View from City Road: Making two business cultures compatible

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Inchcape appears to be adopting a Japanese approach to business. It has seen the way kereitsu operate and is adapting the Japanese style of corporate association.

It already has a long-standing relationship with Toyota - it has distributed its cars for 28 years - and is now building on its association with Ricoh, the Japanese office machine producer, through its Gestetner deal, announced yesterday.

Inchcape sells Toyotas in Guam and Saipan, Ethiopia and Belgium, Greece and Hong Kong. It is also Toyota's exclusive distributor in the UK, where the Japanese company's Derbyshire plant is turning out cars for domestic and export markets. Toyota has paid for 51 per cent of the UK distribution business - but does not take control for another five years - and acquired 5 per cent of Inchcape three years ago.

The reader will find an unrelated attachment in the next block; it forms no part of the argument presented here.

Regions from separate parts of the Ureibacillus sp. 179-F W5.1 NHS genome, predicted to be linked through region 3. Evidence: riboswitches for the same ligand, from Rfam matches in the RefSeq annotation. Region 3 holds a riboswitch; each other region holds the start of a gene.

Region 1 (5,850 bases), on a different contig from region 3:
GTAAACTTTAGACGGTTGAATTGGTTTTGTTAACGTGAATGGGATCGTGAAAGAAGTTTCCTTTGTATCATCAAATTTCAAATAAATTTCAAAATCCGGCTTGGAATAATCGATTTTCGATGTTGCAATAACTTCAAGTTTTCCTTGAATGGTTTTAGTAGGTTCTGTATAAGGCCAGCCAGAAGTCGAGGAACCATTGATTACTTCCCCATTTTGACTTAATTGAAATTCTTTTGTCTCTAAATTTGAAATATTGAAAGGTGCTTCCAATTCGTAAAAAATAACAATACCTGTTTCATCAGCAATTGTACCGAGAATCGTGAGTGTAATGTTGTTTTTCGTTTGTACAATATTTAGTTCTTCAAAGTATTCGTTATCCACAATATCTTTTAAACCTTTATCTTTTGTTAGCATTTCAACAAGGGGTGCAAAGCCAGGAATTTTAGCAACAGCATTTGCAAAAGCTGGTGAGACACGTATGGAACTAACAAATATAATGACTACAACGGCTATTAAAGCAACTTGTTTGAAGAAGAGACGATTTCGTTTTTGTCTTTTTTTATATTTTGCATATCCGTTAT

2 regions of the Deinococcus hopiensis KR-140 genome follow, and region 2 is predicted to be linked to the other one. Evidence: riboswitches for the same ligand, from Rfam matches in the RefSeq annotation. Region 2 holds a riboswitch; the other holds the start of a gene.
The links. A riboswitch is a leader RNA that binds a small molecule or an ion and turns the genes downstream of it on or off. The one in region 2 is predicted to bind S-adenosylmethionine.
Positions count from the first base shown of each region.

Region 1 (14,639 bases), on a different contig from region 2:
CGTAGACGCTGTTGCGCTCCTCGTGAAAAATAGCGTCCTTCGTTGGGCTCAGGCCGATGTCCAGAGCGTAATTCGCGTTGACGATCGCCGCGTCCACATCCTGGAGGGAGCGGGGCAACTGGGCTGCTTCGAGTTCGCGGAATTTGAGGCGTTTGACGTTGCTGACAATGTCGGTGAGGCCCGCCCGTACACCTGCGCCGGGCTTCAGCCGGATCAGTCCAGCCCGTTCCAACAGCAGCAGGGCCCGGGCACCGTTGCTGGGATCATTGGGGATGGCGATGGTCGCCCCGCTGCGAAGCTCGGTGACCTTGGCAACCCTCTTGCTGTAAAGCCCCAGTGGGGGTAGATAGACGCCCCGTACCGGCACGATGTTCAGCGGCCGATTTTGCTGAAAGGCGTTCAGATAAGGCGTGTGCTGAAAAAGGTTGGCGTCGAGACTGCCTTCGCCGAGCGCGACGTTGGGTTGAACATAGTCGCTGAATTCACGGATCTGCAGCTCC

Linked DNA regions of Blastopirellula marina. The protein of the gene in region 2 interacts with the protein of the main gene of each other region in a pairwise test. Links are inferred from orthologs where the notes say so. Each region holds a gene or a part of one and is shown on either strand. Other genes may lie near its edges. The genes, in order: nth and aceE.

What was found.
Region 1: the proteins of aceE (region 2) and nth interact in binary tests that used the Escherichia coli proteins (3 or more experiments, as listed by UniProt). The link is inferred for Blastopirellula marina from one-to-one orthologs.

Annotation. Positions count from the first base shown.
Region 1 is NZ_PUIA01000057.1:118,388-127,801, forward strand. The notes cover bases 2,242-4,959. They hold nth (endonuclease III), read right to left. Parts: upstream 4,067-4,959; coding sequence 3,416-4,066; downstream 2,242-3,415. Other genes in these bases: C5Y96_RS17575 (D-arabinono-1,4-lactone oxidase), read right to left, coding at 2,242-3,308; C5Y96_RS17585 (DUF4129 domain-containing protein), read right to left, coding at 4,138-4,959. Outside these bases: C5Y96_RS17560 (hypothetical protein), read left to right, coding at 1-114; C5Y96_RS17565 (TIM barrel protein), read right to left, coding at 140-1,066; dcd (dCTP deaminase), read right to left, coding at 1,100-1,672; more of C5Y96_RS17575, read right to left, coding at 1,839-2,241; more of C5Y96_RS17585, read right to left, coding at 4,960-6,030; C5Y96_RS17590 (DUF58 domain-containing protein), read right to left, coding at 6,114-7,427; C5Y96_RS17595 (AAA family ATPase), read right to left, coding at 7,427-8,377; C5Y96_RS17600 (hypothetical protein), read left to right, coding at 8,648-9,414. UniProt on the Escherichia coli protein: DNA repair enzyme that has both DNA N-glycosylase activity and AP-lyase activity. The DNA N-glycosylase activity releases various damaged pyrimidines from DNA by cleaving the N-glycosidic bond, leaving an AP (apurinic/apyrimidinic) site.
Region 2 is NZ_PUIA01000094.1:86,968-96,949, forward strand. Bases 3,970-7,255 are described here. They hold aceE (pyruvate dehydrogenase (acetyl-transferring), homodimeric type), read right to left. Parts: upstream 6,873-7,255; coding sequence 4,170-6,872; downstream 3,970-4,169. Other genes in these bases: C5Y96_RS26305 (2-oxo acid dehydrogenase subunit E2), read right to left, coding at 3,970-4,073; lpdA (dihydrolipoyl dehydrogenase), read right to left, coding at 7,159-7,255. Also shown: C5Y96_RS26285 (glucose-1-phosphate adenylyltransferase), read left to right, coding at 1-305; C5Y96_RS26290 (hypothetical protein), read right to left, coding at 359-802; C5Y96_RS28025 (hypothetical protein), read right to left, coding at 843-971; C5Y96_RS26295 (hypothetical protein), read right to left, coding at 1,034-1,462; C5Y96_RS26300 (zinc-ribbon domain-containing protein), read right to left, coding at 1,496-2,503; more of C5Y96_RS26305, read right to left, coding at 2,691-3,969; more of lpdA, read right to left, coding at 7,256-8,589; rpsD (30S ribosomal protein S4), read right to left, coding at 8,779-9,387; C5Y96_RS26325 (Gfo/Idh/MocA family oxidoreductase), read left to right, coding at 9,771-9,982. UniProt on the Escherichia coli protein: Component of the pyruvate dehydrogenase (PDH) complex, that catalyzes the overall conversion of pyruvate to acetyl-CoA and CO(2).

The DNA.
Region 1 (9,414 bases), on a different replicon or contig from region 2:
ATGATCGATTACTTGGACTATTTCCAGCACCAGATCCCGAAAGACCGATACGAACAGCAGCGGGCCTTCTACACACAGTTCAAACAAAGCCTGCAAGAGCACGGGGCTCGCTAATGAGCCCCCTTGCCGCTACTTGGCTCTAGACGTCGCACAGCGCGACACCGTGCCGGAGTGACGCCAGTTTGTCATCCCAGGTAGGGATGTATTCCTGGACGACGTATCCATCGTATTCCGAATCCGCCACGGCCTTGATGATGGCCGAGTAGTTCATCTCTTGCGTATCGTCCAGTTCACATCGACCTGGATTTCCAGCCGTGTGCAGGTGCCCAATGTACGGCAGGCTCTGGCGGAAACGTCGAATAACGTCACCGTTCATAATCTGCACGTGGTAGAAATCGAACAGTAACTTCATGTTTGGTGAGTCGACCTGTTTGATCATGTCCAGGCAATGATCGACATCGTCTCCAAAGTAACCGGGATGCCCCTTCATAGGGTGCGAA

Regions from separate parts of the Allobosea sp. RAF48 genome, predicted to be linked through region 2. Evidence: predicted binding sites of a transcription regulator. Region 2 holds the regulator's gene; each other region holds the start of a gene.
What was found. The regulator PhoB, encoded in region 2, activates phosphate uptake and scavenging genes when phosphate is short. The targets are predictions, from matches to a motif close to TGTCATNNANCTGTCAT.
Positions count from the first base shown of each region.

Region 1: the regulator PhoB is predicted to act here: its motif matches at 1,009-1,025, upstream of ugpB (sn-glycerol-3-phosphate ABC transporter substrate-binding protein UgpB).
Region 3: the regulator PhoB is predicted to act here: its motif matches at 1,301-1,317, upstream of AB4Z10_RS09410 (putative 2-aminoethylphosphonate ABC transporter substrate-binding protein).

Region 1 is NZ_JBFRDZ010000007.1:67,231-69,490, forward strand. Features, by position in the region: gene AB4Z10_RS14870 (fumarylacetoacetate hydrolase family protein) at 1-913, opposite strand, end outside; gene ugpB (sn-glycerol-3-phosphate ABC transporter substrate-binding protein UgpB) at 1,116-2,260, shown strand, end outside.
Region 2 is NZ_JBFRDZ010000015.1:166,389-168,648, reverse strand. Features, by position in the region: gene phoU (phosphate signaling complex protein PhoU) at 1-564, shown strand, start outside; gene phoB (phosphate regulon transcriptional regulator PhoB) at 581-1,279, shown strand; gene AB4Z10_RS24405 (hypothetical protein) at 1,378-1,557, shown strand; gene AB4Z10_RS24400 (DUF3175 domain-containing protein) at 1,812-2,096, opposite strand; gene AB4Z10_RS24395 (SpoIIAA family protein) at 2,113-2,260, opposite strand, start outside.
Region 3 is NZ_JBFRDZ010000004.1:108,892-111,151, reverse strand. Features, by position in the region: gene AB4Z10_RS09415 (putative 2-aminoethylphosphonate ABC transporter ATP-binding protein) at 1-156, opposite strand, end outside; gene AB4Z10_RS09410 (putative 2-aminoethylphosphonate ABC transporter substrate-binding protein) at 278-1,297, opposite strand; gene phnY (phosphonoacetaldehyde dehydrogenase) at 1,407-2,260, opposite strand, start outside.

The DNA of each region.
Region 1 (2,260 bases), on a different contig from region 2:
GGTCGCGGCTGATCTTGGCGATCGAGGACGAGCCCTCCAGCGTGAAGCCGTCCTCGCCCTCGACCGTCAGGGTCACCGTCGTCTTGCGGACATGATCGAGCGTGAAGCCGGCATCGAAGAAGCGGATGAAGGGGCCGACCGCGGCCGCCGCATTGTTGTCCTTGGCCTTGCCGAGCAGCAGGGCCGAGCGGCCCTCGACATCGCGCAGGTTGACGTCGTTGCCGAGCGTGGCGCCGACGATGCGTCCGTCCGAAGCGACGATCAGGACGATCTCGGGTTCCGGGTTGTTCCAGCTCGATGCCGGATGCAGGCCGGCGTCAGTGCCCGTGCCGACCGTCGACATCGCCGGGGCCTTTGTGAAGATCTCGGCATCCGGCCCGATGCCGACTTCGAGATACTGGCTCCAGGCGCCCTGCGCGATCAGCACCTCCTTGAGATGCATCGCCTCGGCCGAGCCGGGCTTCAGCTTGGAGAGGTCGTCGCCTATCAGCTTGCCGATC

Whether the relationship with Ricoh will be as close remains to be seen. Inchcape already does about pounds 50m of business with the machine company but Gestetner does far more. Ricoh and Inchcape will land up as co-shareholders of Gestetner, both having directors on the Gestetner board. This should give them time to get to know each other.

The advantages of building long- term relationships with successful companies are obvious. The challenge for Inchcape is to make this sort of association compatible with Anglo-Saxon shareholder concerns. If there were any suggestion that Toyota or Ricoh were doing better out of the arrangement than Inchcape, its strong following in the City would soon give up.

Partly as a result of these relationships Inchcape is increasingly reliant on partly-owned companies. Its shareholding in the UK distributorship is set to fall to 49 per cent in stages and it has the option of acquiring 25 per cent of Gestetner. Shareholders must hope this does not result in poorer performance. If Inchcape is successful - and the pointers are encouraging - it will have shown that the two business cultures are compatible.